Cuba – export promotion, poverty, inequality and growth in the 1990s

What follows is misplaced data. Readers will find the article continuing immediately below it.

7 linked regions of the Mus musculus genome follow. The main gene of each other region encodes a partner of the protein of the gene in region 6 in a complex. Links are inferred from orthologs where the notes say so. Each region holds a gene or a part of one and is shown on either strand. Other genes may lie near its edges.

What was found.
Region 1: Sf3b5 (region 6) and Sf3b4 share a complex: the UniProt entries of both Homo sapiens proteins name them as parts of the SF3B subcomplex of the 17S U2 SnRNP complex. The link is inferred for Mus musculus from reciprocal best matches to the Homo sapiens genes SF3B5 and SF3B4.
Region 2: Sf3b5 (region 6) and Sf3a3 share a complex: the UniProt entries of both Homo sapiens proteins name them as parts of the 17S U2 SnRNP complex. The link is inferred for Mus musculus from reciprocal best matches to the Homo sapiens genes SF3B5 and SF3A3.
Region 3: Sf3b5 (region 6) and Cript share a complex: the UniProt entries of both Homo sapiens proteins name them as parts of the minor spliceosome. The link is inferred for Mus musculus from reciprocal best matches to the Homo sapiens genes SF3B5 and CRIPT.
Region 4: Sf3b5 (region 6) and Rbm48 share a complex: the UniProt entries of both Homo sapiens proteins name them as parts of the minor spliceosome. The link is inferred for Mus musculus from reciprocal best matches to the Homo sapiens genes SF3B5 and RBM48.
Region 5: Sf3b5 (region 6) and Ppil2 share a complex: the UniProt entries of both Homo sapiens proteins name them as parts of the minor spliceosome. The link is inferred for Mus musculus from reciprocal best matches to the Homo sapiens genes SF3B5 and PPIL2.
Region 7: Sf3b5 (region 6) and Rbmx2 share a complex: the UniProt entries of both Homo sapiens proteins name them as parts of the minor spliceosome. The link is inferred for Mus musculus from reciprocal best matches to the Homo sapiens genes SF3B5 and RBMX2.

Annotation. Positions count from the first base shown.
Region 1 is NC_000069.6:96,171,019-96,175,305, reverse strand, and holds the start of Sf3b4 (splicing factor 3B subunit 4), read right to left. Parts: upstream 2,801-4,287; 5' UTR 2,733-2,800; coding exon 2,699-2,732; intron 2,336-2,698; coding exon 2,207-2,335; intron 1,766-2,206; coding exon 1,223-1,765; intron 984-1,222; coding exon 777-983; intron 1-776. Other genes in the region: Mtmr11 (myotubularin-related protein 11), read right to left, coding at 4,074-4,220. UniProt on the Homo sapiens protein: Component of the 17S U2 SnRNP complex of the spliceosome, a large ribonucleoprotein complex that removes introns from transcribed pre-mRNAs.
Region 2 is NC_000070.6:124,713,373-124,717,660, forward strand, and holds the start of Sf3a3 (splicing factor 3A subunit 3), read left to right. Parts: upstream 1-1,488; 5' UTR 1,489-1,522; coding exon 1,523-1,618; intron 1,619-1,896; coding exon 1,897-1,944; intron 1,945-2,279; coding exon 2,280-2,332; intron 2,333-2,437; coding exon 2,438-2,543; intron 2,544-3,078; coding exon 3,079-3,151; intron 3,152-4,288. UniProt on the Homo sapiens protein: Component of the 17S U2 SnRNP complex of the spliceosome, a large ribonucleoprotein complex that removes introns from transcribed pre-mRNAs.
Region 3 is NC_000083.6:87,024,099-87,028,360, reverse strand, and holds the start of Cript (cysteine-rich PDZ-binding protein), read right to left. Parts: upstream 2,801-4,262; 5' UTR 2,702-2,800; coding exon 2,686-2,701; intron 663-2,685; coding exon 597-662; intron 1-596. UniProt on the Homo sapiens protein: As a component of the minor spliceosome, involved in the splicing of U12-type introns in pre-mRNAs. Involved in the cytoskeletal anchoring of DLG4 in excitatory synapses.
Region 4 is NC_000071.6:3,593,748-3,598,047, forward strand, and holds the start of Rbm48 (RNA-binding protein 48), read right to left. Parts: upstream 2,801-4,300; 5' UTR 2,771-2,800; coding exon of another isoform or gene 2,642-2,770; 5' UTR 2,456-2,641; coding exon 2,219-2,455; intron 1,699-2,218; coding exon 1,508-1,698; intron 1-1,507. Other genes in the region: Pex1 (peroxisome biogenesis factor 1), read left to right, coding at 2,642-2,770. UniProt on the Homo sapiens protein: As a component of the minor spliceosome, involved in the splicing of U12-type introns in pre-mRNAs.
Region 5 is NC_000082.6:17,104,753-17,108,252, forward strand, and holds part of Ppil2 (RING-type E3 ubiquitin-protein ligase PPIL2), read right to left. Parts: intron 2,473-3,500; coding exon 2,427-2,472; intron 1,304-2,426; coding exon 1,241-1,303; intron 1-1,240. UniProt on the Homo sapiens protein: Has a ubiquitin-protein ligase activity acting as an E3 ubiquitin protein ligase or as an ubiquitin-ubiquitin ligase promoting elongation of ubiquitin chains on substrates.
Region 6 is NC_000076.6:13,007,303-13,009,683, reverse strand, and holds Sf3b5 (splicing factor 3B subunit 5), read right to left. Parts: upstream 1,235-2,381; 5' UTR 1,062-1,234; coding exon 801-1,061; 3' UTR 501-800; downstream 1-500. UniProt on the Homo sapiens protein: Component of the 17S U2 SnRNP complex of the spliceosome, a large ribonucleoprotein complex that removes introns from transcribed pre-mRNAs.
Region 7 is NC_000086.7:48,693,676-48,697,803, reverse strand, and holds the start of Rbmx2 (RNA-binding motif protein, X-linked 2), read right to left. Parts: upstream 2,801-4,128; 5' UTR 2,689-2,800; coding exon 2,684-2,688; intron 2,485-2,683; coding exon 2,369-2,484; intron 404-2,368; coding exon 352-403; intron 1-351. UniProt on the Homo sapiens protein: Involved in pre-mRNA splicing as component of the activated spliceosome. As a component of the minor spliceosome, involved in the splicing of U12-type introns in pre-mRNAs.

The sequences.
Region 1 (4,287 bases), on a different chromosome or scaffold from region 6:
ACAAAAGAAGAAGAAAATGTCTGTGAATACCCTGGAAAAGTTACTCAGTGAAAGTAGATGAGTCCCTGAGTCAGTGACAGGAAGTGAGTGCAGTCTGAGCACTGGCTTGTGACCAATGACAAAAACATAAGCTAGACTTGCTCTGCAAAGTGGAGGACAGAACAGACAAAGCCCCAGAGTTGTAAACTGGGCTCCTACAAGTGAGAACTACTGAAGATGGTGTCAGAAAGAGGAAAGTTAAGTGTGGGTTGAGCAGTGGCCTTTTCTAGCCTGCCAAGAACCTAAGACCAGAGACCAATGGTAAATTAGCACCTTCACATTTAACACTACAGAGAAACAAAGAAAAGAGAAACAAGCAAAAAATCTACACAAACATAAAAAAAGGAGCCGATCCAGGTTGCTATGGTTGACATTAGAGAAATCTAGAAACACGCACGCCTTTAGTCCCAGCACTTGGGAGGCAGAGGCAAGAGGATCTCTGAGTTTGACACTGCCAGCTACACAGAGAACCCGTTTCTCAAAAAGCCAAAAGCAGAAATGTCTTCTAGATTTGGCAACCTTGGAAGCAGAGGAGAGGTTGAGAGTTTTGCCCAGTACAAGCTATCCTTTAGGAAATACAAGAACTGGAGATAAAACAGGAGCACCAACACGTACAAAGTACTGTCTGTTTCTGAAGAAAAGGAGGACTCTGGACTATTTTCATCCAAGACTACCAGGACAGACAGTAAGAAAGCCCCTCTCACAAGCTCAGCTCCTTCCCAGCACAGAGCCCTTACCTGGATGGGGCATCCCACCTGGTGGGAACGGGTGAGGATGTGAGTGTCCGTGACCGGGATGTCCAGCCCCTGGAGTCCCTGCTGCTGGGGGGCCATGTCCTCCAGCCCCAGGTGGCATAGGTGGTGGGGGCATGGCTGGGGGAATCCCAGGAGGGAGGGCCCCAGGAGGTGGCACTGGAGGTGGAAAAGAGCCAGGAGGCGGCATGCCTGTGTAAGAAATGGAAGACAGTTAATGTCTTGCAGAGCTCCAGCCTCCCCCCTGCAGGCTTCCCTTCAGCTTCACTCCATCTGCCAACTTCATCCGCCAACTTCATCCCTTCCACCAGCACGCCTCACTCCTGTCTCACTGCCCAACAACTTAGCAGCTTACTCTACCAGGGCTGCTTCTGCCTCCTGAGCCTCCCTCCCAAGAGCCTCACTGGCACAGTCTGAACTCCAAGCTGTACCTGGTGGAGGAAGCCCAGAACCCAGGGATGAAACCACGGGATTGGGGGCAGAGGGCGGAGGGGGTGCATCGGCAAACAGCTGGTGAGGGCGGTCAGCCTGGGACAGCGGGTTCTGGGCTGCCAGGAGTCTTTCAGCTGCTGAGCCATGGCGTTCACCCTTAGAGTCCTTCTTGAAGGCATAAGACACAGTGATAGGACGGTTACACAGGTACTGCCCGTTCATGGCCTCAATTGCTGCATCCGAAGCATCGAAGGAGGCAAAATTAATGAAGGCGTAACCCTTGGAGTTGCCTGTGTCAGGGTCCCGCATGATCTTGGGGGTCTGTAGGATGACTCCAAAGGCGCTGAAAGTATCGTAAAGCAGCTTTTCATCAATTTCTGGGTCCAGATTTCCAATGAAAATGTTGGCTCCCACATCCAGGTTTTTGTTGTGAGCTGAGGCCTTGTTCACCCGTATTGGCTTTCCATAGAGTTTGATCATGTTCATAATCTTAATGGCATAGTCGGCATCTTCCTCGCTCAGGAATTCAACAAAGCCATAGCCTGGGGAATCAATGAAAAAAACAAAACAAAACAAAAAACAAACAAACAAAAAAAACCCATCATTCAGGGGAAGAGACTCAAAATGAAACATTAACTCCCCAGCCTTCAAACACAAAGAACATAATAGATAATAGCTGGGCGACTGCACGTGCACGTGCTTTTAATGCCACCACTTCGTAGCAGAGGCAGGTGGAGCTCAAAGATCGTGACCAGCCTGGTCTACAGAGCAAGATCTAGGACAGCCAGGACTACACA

Abstract Cuba introduced important reforms during the 1990s, including special facilities to promote foreign investment inflows, the reduction of tariffs and other trade restrictions, the opening up of the foreign exchange market and the flexibility of rules regarding non-state activities. These reforms changed the way the economy functioned, but remained far from turning Cuba into a market economy. Rather, dual structures were introduced in commodity and labour markets with national currency and dollar segments. There is also segmentation in the domestic money supply for the public and for business activities. Import tariffs were reduced and export promotion policies were geared towards attracting foreign investors to the tourist industry and towards export diversification. These measures were a response to the collapse of the socialist regimes in Europe, which had provided Cuba with foreign assistance and export market access. Various domestic policy measures allowed the economy to recover gradually after 1993. Export performance responded positively to the process of opening of the economy. The share of exports of services increased, exports diversified geographically and the competitiveness of Cuba’s exports to industrialized countries improved. The composition of exports has changed fundamentally since 1989, as Cuba has moved from an agriculture-led to a service-led economy. Manufacturing exports, especially those requiring more advanced technology, have not performed well. Labour productivity and average real wages increased during the 1990s, along with rising inequalities between groups of workers. This also caused rising inequality and poverty at the household level.